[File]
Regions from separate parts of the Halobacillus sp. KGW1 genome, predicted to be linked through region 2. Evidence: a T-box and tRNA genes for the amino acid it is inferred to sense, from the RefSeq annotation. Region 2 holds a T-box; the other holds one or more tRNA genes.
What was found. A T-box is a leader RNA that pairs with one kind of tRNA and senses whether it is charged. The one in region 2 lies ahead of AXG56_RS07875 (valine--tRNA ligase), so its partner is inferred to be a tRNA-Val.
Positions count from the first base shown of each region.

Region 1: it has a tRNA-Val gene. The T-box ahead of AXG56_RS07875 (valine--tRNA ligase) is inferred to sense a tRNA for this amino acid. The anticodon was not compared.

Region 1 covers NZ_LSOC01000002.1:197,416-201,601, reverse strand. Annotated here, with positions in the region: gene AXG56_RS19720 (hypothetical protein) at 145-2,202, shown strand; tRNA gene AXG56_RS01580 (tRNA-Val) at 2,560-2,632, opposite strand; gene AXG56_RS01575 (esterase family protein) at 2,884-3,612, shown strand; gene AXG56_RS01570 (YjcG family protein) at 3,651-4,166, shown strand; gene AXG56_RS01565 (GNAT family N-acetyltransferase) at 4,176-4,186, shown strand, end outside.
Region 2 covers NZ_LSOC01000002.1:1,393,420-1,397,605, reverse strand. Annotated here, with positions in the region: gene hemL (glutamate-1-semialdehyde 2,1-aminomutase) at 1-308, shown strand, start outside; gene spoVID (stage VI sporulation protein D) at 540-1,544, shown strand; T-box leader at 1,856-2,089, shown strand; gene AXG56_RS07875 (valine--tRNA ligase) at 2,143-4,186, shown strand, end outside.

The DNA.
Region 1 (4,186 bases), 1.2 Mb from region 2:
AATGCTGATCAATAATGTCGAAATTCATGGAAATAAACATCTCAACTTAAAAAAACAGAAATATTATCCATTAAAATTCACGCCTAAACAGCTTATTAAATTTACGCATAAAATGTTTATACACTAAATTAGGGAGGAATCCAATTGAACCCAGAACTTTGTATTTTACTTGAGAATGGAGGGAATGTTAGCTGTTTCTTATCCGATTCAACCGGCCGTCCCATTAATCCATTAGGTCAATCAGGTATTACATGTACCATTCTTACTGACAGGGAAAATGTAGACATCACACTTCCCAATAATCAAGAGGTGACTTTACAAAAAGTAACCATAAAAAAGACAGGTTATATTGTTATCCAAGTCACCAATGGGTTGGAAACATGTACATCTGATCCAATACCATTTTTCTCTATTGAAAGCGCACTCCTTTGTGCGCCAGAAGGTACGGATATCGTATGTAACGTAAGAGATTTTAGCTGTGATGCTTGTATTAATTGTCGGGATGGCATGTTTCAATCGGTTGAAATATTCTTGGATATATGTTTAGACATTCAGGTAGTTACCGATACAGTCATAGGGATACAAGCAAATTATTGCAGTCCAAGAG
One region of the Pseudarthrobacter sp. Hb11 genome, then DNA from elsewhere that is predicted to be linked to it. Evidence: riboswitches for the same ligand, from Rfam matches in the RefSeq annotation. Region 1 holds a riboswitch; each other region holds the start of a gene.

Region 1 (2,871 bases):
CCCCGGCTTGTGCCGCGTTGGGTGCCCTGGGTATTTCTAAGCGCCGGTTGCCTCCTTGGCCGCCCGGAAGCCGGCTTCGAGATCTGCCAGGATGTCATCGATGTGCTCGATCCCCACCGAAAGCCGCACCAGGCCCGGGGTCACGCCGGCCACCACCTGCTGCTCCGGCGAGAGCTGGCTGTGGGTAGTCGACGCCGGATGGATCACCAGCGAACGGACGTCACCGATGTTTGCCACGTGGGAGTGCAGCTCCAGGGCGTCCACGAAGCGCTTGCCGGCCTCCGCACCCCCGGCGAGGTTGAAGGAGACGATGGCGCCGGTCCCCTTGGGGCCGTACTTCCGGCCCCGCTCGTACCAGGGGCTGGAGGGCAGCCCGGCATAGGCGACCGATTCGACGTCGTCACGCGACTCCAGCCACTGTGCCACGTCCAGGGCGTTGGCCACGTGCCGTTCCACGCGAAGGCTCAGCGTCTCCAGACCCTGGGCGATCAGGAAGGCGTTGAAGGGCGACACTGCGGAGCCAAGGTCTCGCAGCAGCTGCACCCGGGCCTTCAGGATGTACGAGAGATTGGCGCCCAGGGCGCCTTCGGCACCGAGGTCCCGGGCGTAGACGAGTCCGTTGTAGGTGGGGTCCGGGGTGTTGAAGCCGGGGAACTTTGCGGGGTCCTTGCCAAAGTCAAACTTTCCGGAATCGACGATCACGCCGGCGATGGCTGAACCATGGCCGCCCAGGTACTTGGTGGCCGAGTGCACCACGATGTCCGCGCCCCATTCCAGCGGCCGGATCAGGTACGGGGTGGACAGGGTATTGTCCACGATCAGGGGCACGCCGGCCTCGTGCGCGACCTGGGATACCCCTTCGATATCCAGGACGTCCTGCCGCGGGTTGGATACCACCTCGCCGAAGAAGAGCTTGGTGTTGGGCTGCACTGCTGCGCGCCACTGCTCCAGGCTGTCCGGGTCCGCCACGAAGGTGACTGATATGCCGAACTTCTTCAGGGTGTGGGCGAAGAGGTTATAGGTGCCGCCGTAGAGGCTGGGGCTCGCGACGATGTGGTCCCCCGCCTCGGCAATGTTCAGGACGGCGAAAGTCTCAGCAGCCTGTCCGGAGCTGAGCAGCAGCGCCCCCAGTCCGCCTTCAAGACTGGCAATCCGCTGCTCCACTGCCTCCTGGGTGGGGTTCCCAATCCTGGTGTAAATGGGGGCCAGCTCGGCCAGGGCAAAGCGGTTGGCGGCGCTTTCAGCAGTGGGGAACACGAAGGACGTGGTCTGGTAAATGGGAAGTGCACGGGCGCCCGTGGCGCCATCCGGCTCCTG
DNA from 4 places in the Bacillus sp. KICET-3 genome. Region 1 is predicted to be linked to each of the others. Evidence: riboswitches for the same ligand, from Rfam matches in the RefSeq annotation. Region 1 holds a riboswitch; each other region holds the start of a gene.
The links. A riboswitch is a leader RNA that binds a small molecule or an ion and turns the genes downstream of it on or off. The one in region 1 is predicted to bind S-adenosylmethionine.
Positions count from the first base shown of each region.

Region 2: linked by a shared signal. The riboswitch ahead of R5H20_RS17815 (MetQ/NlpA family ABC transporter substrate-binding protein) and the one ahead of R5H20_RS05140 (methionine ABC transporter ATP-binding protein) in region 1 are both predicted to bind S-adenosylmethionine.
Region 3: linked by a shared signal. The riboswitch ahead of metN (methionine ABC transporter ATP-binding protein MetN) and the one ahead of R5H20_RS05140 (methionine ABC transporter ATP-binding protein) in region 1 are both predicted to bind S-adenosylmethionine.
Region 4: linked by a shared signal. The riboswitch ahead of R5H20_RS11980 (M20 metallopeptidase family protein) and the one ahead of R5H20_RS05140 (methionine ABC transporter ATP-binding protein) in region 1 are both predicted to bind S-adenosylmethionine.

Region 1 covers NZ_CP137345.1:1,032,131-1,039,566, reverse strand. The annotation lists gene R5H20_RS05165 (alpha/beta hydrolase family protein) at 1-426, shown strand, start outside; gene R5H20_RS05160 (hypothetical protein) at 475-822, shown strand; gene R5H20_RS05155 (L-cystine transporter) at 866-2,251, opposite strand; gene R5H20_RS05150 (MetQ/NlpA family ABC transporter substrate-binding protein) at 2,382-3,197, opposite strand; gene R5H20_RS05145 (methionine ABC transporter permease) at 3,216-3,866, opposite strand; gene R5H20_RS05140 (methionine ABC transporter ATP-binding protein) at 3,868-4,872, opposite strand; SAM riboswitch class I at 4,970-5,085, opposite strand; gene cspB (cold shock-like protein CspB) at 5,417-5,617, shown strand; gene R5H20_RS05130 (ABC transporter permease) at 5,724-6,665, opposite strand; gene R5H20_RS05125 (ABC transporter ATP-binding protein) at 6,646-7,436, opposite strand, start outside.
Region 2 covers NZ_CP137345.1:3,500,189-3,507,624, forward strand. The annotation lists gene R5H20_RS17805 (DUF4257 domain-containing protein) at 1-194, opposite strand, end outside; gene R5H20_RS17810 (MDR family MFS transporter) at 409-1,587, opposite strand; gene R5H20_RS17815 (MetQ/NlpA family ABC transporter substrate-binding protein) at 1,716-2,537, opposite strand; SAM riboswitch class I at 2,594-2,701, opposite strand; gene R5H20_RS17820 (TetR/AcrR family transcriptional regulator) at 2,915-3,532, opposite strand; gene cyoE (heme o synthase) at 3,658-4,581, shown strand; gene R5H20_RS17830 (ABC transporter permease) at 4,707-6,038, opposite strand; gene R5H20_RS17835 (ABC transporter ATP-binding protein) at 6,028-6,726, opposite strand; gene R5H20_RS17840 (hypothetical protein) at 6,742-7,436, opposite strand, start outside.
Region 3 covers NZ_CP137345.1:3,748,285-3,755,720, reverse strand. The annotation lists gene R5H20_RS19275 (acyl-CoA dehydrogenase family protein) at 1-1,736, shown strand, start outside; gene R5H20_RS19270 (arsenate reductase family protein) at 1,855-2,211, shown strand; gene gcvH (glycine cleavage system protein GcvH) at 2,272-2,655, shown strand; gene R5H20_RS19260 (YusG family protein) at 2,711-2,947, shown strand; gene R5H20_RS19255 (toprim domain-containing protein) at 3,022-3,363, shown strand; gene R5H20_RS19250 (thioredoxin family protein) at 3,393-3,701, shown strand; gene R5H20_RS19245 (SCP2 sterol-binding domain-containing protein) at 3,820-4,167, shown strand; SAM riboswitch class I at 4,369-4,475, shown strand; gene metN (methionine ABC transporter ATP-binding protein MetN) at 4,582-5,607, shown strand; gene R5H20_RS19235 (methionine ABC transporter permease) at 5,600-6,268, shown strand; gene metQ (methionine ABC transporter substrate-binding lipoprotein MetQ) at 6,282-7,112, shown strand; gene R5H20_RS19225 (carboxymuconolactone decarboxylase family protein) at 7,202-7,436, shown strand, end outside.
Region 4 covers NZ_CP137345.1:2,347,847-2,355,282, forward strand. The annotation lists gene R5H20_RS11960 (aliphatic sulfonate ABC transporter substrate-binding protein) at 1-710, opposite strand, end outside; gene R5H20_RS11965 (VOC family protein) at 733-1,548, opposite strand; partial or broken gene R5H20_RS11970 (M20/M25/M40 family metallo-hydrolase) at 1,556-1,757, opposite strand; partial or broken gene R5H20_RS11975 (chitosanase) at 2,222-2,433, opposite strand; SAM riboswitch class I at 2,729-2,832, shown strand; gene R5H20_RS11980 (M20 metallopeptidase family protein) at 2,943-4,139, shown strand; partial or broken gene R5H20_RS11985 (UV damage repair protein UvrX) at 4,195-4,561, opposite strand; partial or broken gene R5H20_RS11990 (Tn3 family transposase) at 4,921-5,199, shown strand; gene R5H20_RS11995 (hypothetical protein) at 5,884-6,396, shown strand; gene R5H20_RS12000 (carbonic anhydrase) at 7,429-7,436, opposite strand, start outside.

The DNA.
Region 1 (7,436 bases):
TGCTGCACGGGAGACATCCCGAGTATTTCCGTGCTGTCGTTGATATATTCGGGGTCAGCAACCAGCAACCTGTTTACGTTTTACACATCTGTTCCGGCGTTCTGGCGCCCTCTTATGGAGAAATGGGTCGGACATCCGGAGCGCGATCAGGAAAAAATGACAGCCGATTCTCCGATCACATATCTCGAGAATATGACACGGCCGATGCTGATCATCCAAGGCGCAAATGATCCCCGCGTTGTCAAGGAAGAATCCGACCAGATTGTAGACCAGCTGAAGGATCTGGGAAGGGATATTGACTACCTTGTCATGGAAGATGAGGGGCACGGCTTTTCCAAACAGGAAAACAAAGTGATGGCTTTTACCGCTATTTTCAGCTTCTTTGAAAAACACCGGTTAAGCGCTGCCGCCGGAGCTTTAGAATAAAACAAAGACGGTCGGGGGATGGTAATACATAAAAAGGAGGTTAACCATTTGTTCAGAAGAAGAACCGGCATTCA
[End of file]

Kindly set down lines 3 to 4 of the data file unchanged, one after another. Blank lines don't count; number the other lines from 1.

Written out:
Positions count from the first base shown of each region.

Region 1: it has a tRNA-Val gene. The T-box ahead of AXG56_RS07875 (valine--tRNA ligase) is inferred to sense a tRNA for this amino acid. The anticodon was not compared.